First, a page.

"The karate black belts were able to repeatedly coordinate their punching action with a level of coordination that novices can't produce. We think that ability might be related to fine tuning of neural connections in the cerebellum, allowing them to synchronise their arm and trunk movements very accurately.

"We're only just beginning to understand the relationship between brain structure and behaviour, but our findings are consistent with earlier research showing that the cerebellum plays a critical role in our ability to produce complex, coordinated movements.

"There are several factors that can affect the DTI signal, so we can't say exactly what features of the white matter these differences correspond to. Further studies using more advanced techniques will give us a clearer picture."

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The study was supported by the Medical Research Council (MRC), the Wellcome Trust, and the National Institute for Health Research (NIHR) Biomedical Research Centre at University College London Hospitals NHS Foundation Trust and University College London.

For further information please contact:

Sam Wong
Research Media Officer
Imperial College London
Email: sam.wong@imperial.ac.uk
Tel: +44(0)20 7594 2198
Out of hours duty press officer: +44(0)7803 886 248

Notes to editors

1. Reference: RE Roberts et al. 'Individuals differences in expert motor coordination associated with white matter microstructure in the cerebellum.' Cerebral Cortex, 15 August 2012. doi:10.1093/cercor/bhs219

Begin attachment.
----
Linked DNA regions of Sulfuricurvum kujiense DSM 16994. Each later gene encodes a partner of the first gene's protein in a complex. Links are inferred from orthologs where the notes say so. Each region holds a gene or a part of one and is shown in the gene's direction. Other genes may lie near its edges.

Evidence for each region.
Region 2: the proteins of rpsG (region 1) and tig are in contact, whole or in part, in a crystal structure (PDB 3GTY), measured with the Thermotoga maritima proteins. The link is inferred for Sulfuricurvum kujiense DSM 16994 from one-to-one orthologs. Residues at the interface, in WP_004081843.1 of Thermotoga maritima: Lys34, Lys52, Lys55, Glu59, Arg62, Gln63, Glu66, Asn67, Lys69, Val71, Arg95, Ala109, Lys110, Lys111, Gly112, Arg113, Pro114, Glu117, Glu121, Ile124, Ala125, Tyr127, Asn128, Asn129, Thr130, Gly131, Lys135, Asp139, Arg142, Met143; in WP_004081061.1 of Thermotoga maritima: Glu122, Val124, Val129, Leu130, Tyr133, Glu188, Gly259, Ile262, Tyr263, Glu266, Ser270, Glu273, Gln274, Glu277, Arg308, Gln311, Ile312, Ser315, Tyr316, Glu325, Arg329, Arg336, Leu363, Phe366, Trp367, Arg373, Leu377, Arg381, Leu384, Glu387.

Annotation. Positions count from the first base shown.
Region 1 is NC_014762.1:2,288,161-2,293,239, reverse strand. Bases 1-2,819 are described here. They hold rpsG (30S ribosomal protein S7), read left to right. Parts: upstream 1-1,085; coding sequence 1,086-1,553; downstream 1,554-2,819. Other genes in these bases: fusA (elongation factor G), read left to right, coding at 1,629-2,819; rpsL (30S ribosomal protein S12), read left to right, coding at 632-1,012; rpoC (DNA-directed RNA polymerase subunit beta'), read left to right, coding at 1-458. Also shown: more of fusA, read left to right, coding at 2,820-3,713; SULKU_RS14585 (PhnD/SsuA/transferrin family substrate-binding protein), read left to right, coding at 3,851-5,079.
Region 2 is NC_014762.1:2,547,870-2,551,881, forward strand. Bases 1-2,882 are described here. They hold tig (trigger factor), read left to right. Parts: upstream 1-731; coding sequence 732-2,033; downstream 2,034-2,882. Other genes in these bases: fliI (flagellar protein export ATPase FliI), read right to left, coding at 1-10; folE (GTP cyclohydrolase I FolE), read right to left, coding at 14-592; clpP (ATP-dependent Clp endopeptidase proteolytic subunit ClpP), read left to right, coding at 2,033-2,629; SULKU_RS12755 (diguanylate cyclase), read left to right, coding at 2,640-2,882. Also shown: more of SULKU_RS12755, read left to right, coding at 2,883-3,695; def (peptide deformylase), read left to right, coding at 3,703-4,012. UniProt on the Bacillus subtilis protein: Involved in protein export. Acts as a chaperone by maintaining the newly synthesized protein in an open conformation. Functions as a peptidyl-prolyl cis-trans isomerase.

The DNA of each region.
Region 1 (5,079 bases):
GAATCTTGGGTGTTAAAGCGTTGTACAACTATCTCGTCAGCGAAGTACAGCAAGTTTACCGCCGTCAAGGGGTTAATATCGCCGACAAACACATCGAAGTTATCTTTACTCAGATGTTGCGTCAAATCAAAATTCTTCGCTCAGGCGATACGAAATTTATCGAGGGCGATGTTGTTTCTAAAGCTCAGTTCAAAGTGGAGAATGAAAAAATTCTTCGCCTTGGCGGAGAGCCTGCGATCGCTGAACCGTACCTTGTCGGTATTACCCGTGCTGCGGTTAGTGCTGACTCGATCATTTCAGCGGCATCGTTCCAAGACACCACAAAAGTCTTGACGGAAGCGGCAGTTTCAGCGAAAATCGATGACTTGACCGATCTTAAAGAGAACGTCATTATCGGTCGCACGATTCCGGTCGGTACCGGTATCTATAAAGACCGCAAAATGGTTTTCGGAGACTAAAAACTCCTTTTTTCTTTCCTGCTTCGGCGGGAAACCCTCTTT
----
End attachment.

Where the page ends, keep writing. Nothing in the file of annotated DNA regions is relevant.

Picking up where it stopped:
2. Download a colour image showing the locations in the cerebellum and motor cortex where there were differences between the groups: https://fileexchange.imperial.ac.uk/files/a0c7ebdb91/CEREBELLUM_MOTOR_CORTEX_COLOUR.png

3. About Imperial College London

Consistently rated amongst the world's best universities, Imperial College London is a science-based institution with a reputation for excellence in teaching and research that attracts 14,000 students and 6,000 staff of the highest international quality. Innovative research at the College explores the interface between science, medicine, engineering and business, delivering practical solutions that improve quality of life and the environment - underpinned by a dynamic enterprise culture.

Since its foundation in 1907, Imperial's contributions to society have included the discovery of penicillin, the development of holography and the foundations of fibre optics. This commitment to the application of research for the benefit of all continues today, with current focuses including interdisciplinary collaborations to improve global health, tackle climate change, develop sustainable sources of energy and address security challenges.

In 2007, Imperial College London and Imperial College Healthcare NHS Trust formed the UK's first Academic Health Science Centre. This unique partnership aims to improve the quality of life of patients and populations by taking new discoveries and translating them into new therapies as quickly as possible.

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4. About the NIHR